“Honestly speaking, I feel like giving up around this time every year. But I always get a timely order, and when I see the island chilies bearing flowers despite it all, I get the feeling that our customers and the island chilies are encouraging us. That’s why I can keep going,” commented Miyagawa.
Today, there are two more island chili producers on Niijima besides Miyagawa. She has transferred the ichimi togarashi business, the farm’s first product, to a new manufacturing group on Niijima. The island’s chili production circle expands with a new island chili farm’s birth in the neighboring Shikinejima.
“Kusaya is Niijima’s famous specialty, and we had no farm product equivalent. We were fortunate to have the chance to sell at events and get media coverage, which led to getting orders. Since we want to provide products that are satisfactory to us within our abilities, there’s a limit to our production volume, so we’re sometimes unable to handle large orders,” remarked Miyagawa.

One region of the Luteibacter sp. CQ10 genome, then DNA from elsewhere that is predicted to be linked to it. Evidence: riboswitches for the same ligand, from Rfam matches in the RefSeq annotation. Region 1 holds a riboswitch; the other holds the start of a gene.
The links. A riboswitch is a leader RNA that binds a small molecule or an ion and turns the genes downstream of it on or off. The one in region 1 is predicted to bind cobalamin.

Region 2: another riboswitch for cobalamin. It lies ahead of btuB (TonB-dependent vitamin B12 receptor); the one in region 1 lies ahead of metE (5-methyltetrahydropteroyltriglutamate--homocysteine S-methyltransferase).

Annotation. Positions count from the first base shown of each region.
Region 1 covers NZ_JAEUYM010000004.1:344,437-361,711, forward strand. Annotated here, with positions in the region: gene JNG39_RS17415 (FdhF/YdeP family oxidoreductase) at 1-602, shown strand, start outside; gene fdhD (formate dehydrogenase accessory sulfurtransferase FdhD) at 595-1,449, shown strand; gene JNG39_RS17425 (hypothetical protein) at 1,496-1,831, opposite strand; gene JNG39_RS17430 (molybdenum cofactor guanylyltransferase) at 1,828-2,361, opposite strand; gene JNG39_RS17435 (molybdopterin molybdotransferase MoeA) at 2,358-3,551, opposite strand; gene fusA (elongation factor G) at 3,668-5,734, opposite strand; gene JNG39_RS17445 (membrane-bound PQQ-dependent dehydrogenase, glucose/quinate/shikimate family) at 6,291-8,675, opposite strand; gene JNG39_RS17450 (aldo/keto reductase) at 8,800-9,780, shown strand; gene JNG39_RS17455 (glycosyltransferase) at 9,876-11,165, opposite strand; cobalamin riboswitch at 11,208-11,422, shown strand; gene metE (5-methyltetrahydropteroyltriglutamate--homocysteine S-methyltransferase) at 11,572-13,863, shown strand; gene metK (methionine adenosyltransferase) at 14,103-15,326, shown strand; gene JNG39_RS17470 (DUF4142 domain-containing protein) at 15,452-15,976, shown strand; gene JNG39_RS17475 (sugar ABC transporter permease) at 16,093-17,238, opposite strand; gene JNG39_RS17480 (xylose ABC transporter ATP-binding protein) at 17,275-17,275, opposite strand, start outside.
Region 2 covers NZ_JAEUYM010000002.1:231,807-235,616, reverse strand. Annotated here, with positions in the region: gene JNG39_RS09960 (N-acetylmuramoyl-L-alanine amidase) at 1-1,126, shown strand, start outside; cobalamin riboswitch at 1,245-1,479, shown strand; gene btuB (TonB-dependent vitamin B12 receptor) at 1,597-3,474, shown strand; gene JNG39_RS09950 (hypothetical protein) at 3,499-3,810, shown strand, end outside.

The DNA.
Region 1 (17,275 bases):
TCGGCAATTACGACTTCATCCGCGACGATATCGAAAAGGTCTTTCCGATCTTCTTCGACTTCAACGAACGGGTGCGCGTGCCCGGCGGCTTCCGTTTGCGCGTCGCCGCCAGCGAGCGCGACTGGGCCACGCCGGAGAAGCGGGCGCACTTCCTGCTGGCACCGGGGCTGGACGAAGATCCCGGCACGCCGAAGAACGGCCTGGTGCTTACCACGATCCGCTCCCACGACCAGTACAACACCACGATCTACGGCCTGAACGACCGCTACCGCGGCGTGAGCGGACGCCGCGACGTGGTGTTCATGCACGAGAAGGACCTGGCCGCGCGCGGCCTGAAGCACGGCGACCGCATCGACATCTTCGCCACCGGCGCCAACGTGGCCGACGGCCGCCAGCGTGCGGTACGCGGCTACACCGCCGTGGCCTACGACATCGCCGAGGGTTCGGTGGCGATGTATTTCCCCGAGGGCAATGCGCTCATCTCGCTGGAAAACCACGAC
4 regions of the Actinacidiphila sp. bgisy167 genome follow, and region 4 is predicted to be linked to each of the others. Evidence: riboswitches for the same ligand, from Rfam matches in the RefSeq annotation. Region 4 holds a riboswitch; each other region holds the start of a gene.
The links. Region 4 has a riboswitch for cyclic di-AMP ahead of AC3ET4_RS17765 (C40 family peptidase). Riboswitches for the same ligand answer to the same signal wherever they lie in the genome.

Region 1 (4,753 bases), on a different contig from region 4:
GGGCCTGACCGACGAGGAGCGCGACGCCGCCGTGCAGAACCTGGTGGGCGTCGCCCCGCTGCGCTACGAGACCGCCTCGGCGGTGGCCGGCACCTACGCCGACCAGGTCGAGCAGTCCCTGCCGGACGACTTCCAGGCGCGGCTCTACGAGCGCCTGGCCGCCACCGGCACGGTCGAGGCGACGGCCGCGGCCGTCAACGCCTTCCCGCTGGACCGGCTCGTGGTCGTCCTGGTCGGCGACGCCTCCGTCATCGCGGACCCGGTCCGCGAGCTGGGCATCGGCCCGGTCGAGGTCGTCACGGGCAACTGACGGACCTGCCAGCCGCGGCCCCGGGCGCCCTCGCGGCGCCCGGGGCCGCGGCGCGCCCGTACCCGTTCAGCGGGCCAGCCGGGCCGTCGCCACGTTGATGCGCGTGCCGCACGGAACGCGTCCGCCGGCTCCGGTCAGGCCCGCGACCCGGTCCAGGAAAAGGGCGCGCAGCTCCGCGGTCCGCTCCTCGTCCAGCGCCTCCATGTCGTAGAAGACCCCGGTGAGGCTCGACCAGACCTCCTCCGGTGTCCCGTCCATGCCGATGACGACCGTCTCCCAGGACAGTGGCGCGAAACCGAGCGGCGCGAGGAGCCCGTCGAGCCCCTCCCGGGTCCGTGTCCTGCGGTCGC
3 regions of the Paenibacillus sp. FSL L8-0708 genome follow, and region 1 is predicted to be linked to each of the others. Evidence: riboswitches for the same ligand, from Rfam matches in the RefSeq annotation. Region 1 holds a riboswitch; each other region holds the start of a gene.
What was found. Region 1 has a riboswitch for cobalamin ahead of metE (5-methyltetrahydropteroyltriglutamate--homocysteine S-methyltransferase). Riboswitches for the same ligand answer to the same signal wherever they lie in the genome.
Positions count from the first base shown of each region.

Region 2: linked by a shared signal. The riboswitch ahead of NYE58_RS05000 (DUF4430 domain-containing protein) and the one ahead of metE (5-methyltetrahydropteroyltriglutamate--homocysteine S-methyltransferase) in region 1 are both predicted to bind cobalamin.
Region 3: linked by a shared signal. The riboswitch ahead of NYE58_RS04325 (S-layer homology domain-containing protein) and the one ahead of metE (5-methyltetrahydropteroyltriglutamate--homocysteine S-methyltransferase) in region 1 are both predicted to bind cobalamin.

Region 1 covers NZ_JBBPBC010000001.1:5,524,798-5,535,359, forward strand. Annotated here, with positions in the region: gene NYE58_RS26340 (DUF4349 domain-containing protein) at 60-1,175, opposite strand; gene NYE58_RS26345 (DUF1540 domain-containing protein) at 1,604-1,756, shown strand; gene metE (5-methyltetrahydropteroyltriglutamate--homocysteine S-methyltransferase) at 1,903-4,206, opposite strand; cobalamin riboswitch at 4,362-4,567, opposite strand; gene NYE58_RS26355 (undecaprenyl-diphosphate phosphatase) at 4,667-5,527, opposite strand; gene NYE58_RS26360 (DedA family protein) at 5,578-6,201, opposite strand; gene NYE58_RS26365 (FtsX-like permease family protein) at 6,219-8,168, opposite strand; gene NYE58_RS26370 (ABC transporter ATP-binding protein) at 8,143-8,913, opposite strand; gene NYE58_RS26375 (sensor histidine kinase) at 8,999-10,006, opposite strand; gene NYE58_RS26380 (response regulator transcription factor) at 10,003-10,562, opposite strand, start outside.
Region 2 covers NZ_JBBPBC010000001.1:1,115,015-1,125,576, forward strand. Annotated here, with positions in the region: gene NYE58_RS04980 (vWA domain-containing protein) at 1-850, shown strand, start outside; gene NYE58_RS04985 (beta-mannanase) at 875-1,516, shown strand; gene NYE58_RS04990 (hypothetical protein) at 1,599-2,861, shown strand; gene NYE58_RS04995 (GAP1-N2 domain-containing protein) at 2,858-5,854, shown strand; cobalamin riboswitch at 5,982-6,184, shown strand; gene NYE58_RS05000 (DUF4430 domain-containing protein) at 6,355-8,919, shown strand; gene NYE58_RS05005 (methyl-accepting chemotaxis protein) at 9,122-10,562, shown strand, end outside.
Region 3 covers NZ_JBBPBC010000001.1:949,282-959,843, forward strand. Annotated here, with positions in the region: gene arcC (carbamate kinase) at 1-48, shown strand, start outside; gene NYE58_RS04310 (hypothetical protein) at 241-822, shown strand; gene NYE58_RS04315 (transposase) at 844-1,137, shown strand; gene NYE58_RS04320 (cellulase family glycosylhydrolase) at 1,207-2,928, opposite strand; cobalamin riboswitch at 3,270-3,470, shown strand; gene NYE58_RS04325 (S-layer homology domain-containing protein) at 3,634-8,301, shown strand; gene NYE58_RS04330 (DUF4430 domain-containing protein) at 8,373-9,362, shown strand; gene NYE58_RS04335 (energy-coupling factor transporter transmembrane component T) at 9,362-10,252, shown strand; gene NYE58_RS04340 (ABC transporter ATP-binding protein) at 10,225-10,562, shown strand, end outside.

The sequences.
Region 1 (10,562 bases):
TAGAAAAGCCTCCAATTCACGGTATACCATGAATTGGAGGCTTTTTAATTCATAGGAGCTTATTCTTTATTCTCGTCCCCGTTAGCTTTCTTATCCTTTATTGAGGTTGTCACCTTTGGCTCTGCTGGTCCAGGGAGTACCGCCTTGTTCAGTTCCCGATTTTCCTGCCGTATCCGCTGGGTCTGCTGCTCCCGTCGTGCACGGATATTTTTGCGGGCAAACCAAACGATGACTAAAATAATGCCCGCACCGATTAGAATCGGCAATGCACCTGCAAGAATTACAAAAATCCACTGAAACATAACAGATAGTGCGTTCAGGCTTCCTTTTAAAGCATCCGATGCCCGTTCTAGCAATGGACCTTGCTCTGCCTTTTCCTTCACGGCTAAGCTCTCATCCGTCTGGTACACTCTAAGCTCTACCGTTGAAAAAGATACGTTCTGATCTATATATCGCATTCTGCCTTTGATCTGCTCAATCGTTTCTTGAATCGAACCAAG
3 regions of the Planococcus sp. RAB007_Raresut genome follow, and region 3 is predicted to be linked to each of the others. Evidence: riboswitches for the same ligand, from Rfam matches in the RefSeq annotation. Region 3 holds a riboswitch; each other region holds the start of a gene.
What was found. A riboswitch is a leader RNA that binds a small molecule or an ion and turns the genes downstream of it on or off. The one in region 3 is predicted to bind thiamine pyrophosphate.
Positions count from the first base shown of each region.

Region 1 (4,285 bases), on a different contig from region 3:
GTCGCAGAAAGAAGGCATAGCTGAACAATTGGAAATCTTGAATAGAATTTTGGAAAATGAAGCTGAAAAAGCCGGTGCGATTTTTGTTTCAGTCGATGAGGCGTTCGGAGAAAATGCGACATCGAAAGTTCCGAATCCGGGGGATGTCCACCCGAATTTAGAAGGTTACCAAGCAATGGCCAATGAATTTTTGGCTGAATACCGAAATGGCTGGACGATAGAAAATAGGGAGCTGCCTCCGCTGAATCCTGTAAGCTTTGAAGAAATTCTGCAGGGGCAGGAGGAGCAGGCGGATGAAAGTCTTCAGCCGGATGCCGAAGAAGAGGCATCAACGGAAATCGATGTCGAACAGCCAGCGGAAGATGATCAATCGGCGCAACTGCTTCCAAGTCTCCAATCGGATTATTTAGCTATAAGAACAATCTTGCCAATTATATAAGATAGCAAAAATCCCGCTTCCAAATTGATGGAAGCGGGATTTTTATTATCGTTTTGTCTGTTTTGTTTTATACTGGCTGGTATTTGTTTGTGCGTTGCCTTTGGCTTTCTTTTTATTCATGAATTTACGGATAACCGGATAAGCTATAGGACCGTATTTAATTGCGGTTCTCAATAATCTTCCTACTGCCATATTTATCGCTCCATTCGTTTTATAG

Miyagawa Farm focuses on growing island chilies and sells Nama Togarashi, a new product made of chopped green chilies, having contracted a tsukudani (fish/seafood, meat, or vegetables simmered in sweet and savory sauce) maker in Tokyo to make it. Miyagawa continues to develop products using Niijima ingredients, involving those around her, such as the cookies that she produces with a friend, which are made with a regional ingredient, ashitaba and Peperon Oil.